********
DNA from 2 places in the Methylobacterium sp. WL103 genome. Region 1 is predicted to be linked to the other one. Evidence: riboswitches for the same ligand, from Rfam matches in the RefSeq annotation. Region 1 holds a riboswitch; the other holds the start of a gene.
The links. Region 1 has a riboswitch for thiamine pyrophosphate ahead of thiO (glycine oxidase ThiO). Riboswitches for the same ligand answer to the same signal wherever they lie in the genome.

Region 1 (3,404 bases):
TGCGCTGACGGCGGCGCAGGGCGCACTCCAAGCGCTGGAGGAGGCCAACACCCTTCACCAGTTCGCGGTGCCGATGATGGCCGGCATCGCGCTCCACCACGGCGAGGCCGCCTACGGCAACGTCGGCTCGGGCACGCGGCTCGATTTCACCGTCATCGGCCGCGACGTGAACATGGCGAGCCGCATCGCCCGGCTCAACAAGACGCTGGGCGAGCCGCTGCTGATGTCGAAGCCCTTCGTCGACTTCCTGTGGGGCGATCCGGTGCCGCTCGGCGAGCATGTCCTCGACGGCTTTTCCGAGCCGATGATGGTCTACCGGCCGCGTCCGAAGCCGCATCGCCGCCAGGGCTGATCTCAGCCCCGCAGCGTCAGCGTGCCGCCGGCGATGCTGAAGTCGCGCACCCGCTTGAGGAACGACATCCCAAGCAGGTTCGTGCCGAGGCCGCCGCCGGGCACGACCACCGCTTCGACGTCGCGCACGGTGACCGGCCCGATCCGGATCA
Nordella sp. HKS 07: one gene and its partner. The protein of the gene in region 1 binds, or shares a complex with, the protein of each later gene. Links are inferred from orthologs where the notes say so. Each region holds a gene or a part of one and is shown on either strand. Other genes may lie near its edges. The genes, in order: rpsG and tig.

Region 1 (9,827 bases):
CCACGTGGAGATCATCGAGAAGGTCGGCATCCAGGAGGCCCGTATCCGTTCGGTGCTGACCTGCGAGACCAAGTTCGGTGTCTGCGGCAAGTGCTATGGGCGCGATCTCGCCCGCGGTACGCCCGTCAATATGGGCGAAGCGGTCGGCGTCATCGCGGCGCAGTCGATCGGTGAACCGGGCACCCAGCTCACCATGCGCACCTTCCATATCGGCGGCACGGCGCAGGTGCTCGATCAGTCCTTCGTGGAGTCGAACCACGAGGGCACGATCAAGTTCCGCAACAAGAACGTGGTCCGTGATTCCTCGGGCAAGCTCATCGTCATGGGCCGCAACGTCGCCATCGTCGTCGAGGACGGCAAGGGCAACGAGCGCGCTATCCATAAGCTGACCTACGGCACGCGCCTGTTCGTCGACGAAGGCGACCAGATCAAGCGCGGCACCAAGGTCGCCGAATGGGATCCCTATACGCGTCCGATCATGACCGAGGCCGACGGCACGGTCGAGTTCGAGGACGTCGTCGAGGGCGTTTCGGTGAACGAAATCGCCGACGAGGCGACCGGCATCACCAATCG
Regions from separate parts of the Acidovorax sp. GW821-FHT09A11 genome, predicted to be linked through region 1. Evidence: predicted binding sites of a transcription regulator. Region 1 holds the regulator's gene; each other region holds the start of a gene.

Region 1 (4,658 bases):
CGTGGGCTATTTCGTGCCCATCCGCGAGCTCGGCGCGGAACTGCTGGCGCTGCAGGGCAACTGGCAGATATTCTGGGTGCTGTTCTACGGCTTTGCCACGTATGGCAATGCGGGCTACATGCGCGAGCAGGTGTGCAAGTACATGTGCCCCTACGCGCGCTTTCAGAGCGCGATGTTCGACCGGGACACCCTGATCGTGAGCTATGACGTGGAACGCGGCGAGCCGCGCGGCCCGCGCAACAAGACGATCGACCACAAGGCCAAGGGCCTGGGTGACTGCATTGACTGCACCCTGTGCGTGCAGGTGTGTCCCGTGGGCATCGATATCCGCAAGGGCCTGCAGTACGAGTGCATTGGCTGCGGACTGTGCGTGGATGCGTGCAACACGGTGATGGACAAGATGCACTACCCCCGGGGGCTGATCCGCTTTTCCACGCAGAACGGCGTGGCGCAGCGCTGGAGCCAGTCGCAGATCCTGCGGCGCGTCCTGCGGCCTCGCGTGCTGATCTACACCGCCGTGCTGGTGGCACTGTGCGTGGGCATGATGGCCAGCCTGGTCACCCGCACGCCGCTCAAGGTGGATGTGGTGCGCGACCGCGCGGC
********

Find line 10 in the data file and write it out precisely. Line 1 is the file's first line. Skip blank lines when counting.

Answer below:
CGTGGGCTATTTCGTGCCCATCCGCGAGCTCGGCGCGGAACTGCTGGCGCTGCAGGGCAACTGGCAGATATTCTGGGTGCTGTTCTACGGCTTTGCCACGTATGGCAATGCGGGCTACATGCGCGAGCAGGTGTGCAAGTACATGTGCCCCTACGCGCGCTTTCAGAGCGCGATGTTCGACCGGGACACCCTGATCGTGAGCTATGACGTGGAACGCGGCGAGCCGCGCGGCCCGCGCAACAAGACGATCGACCACAAGGCCAAGGGCCTGGGTGACTGCATTGACTGCACCCTGTGCGTGCAGGTGTGTCCCGTGGGCATCGATATCCGCAAGGGCCTGCAGTACGAGTGCATTGGCTGCGGACTGTGCGTGGATGCGTGCAACACGGTGATGGACAAGATGCACTACCCCCGGGGGCTGATCCGCTTTTCCACGCAGAACGGCGTGGCGCAGCGCTGGAGCCAGTCGCAGATCCTGCGGCGCGTCCTGCGGCCTCGCGTGCTGATCTACACCGCCGTGCTGGTGGCACTGTGCGTGGGCATGATGGCCAGCCTGGTCACCCGCACGCCGCTCAAGGTGGATGTGGTGCGCGACCGCGCGGC